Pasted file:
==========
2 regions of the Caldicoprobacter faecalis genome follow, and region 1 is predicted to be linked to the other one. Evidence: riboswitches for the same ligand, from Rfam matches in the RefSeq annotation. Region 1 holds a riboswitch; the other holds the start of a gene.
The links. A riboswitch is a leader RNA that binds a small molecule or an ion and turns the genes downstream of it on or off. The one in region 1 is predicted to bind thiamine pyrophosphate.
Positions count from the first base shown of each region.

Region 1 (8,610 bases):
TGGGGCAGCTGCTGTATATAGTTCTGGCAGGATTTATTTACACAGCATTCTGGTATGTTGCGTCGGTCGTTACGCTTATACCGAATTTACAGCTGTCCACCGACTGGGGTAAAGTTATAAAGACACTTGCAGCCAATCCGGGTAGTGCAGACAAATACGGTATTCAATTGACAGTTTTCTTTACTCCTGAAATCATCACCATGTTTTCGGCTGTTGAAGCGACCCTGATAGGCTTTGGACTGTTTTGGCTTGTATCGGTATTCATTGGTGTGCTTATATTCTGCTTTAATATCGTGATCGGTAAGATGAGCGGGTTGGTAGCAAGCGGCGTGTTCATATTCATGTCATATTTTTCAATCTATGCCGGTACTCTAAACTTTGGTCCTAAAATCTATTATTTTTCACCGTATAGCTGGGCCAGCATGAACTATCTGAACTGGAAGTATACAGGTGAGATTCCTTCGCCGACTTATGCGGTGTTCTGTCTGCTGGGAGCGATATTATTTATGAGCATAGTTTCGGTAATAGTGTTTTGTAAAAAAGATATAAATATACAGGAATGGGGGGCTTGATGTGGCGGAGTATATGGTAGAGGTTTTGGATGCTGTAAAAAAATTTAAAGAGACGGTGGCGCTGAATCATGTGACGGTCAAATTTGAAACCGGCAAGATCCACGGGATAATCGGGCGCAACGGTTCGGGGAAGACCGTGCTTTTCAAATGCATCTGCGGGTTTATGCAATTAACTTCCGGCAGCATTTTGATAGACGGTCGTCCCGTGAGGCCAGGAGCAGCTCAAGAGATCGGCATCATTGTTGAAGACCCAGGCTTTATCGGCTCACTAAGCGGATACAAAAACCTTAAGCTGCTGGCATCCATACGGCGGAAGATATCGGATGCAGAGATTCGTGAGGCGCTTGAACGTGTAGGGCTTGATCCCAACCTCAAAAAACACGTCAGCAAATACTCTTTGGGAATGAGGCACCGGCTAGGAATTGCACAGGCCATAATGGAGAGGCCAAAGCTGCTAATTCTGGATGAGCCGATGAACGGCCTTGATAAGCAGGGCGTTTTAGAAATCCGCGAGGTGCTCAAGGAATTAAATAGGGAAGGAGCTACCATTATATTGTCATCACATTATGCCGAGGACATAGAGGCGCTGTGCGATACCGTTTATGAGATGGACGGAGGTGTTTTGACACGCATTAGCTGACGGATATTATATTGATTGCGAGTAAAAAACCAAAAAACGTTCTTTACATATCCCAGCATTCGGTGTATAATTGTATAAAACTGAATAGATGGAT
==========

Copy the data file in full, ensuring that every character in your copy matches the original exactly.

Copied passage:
2 regions of the Caldicoprobacter faecalis genome follow, and region 1 is predicted to be linked to the other one. Evidence: riboswitches for the same ligand, from Rfam matches in the RefSeq annotation. Region 1 holds a riboswitch; the other holds the start of a gene.
The links. A riboswitch is a leader RNA that binds a small molecule or an ion and turns the genes downstream of it on or off. The one in region 1 is predicted to bind thiamine pyrophosphate.
Positions count from the first base shown of each region.

Region 1 (8,610 bases):
TGGGGCAGCTGCTGTATATAGTTCTGGCAGGATTTATTTACACAGCATTCTGGTATGTTGCGTCGGTCGTTACGCTTATACCGAATTTACAGCTGTCCACCGACTGGGGTAAAGTTATAAAGACACTTGCAGCCAATCCGGGTAGTGCAGACAAATACGGTATTCAATTGACAGTTTTCTTTACTCCTGAAATCATCACCATGTTTTCGGCTGTTGAAGCGACCCTGATAGGCTTTGGACTGTTTTGGCTTGTATCGGTATTCATTGGTGTGCTTATATTCTGCTTTAATATCGTGATCGGTAAGATGAGCGGGTTGGTAGCAAGCGGCGTGTTCATATTCATGTCATATTTTTCAATCTATGCCGGTACTCTAAACTTTGGTCCTAAAATCTATTATTTTTCACCGTATAGCTGGGCCAGCATGAACTATCTGAACTGGAAGTATACAGGTGAGATTCCTTCGCCGACTTATGCGGTGTTCTGTCTGCTGGGAGCGATATTATTTATGAGCATAGTTTCGGTAATAGTGTTTTGTAAAAAAGATATAAATATACAGGAATGGGGGGCTTGATGTGGCGGAGTATATGGTAGAGGTTTTGGATGCTGTAAAAAAATTTAAAGAGACGGTGGCGCTGAATCATGTGACGGTCAAATTTGAAACCGGCAAGATCCACGGGATAATCGGGCGCAACGGTTCGGGGAAGACCGTGCTTTTCAAATGCATCTGCGGGTTTATGCAATTAACTTCCGGCAGCATTTTGATAGACGGTCGTCCCGTGAGGCCAGGAGCAGCTCAAGAGATCGGCATCATTGTTGAAGACCCAGGCTTTATCGGCTCACTAAGCGGATACAAAAACCTTAAGCTGCTGGCATCCATACGGCGGAAGATATCGGATGCAGAGATTCGTGAGGCGCTTGAACGTGTAGGGCTTGATCCCAACCTCAAAAAACACGTCAGCAAATACTCTTTGGGAATGAGGCACCGGCTAGGAATTGCACAGGCCATAATGGAGAGGCCAAAGCTGCTAATTCTGGATGAGCCGATGAACGGCCTTGATAAGCAGGGCGTTTTAGAAATCCGCGAGGTGCTCAAGGAATTAAATAGGGAAGGAGCTACCATTATATTGTCATCACATTATGCCGAGGACATAGAGGCGCTGTGCGATACCGTTTATGAGATGGACGGAGGTGTTTTGACACGCATTAGCTGACGGATATTATATTGATTGCGAGTAAAAAACCAAAAAACGTTCTTTACATATCCCAGCATTCGGTGTATAATTGTATAAAACTGAATAGATGGAT